The Islamic Society of North America ISNA), a part of the U.S.Muslim Brotherhood, issued a statement saying that European commitment to religious freedom and human rights was “unraveling”:

The Islamic Society of North America (ISNA) receives the news of the Swiss ban on the construction of minarets with grave concern and sadness. ISNA is troubled that Swiss voters have succumbed to the intolerance and fear mongering of the Swiss People’s Party (SVP) by voting to ban mosque minarets. The decision to ban mosque minarets is an act of religious discrimination and intolerance, as it targets Islamic places of worship and denies Swiss Muslims the freedom to build their house of worship using their preferred architectural style. The ban is a source of great concern for Western Muslims as they see European commitment to religious freedom and human rights unravel in the face of extremist threats on one side and extremist fear mongering on the other. The Swiss vote will undoubtedly invigorate the forces of intolerance worldwide and will give the wrong signals to countries struggling to build traditions of civil rights. The move will be also celebrated by extremist voices in Muslim societies, who will use the incident to drive a wedge between Muslim and Western countries. It will further complicate the task of European Muslims who are working to build bridges and promote tolerance and understanding, and will set back the efforts to develop tolerance and respect for religious freedom throughout the world.It is vital that Western democracies do not cave in to violent threats by religious extremism, and continue to serve as models for protecting religious freedom and civil rights. Their ability to integrate Muslim minorities and treat them with dignity will set a good example to people all over the world, including Muslim societies, to persevere in their pursuit of more open and inclusive societies.It is now the time for leading voices of freedom and tolerance in Switzerland and European democracies and the United States to challenge this discriminatory law. We also call on human rights organizations and religious groups, including European Muslims, to challenge the law in Swiss and European courts and make sure that this palpable discrimination against the free exercise of religion does not stand.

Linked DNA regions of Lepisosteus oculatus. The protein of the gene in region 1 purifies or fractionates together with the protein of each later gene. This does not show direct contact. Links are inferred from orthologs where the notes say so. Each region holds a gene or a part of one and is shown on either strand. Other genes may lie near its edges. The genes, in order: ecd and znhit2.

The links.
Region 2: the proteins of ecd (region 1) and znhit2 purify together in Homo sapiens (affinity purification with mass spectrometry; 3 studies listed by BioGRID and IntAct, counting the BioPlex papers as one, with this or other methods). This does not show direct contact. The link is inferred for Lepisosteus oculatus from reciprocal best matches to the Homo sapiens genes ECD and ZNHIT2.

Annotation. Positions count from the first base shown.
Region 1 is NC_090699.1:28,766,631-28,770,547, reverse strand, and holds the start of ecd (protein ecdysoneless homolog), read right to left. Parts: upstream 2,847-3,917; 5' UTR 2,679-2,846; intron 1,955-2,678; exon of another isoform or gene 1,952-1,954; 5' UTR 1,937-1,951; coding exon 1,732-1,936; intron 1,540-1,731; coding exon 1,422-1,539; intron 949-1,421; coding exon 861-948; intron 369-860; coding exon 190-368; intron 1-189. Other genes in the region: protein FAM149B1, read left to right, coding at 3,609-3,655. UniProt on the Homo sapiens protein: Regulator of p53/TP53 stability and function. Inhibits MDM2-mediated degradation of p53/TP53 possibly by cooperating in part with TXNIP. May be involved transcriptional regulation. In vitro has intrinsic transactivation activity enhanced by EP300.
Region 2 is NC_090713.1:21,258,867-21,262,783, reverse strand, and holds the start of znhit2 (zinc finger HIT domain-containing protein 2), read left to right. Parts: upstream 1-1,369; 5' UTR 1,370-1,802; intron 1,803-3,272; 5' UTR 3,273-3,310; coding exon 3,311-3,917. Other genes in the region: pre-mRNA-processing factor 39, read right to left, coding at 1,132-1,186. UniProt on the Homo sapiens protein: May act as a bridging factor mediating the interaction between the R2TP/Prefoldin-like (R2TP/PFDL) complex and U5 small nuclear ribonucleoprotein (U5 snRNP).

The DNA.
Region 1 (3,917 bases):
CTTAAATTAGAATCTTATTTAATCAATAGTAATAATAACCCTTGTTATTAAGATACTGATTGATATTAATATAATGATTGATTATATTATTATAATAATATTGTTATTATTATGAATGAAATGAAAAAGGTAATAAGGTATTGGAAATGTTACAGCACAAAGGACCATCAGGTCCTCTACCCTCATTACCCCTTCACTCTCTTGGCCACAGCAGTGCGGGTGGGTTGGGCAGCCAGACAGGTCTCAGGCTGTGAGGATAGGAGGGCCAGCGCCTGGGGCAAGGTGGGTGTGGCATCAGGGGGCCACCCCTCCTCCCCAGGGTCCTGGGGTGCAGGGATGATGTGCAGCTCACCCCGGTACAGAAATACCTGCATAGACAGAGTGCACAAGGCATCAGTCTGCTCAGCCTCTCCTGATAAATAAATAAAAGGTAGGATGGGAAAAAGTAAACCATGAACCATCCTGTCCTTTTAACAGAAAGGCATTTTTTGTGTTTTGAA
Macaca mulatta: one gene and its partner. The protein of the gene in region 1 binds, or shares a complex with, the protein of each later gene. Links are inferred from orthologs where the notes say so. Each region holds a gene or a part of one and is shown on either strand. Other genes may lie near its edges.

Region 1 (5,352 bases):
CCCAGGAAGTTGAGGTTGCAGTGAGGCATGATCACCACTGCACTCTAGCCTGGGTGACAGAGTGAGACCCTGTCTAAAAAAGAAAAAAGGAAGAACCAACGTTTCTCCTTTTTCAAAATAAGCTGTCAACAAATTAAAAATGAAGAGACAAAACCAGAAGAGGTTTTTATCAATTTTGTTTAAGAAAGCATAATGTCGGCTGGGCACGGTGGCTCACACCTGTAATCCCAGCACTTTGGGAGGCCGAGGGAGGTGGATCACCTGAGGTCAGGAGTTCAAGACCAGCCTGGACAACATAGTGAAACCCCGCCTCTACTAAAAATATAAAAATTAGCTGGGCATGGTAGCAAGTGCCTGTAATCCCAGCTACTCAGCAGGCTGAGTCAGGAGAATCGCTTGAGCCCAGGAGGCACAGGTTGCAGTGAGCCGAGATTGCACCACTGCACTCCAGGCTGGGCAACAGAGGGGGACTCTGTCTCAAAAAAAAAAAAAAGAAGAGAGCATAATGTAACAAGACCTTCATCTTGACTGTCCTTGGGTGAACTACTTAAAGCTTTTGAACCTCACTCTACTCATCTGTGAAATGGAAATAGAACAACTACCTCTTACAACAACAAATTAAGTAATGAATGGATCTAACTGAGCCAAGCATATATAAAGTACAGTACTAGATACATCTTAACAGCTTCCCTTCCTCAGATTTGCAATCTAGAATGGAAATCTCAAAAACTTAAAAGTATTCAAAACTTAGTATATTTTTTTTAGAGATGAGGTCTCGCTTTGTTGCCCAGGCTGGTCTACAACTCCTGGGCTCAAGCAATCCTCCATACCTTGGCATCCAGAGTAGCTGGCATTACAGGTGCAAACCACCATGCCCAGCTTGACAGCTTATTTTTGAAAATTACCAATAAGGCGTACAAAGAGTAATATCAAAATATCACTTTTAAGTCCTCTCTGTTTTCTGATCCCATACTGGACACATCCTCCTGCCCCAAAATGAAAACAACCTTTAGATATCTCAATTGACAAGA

Nihad Awad, a leader of the Council on American Islamic Relations (CAIR) wrote an open letter to President Obama asking him to repudiate the Swiss decision:

As you prepare to address the nation on the conflict in Afghanistan, I urge you to seek peace and reconciliation, not escalation. “When you took office, you clearly stated that torture and abuse of detainees would no longer be permitted. These new reports of prisoner abuse at a secret interrogation facility in Afghanistan sound eerily similar to those that so tarnished our nation’s image and interests in recent years. I ask you to address this important issue when you speak to the nation on Tuesday. “I also urge you to use the opportunity presented by your prime-time address to repudiate the decision of Swiss voters to deny Muslims in that nation the same religious rights granted to citizens of other faiths. Our nation’s silence on this flagrant denial of religious freedom would send a very negative message throughout the Muslim world, which must improve its own record on religious rights.

The Center for the Study of Islam and Democracy (CSID) issued a press release saying that the Swiss decision was part of a trend in Europe to restrict the religious freedom of religious and ethnic minorities:

The Center for the Study of Islam and Democracy notes with great concern the recent referendum in Switzerland, which, according to a majority of the votes, will ban the construction of mosque minarets in that country. This development is part of a recent disturbing trend in significant parts of Europe to restrict the religious freedom and self-expression of religious and ethnic minorities, notably of Muslims, who are full citizens of these European countries which otherwise pride themselves on being democratic and tolerant. We note that the Swiss government to its credit was against this proposal but could not prevail against the incendiary and intolerant rhetoric of the extremist Swiss People’s Party (SVP). It is equally noteworthy that the results of this referendum have been welcomed by leaders of other radical right-wing groups in Europe, such as Heinz-Christian Strache, leader of the radical-right Austrian Freedom Party, and Marine Le Pen, vice-president of France’s National Front, which points to the possibility of religious and political extremism spreading further in Europe. As an organization that has consistently taken a stand against the violation of fundamental human, political, and religious rights wherever they may occur, the Board of Directors of CSID takes this opportunity to express its apprehension and disappointment over this development which points to a dangerous attrition in the Swiss people’s commitment to democratic values and augurs more generally a worsening of relations between Europe and Muslim-majority countries. In conjunction with all people of faith, and all those who believe in freedom, equality, and democracy, we call upon the Swiss government and all Swiss political and religious leaders to continue to uphold and defend freedom of religion for all its citizens and residents. A democracy is measured not only by its application of majority rule, but also and more importantly by the respect it accords to the rights of minorities.

CSID was created by leading U.S. Muslim Brotherhood members and has a close relationship with the U.S. government.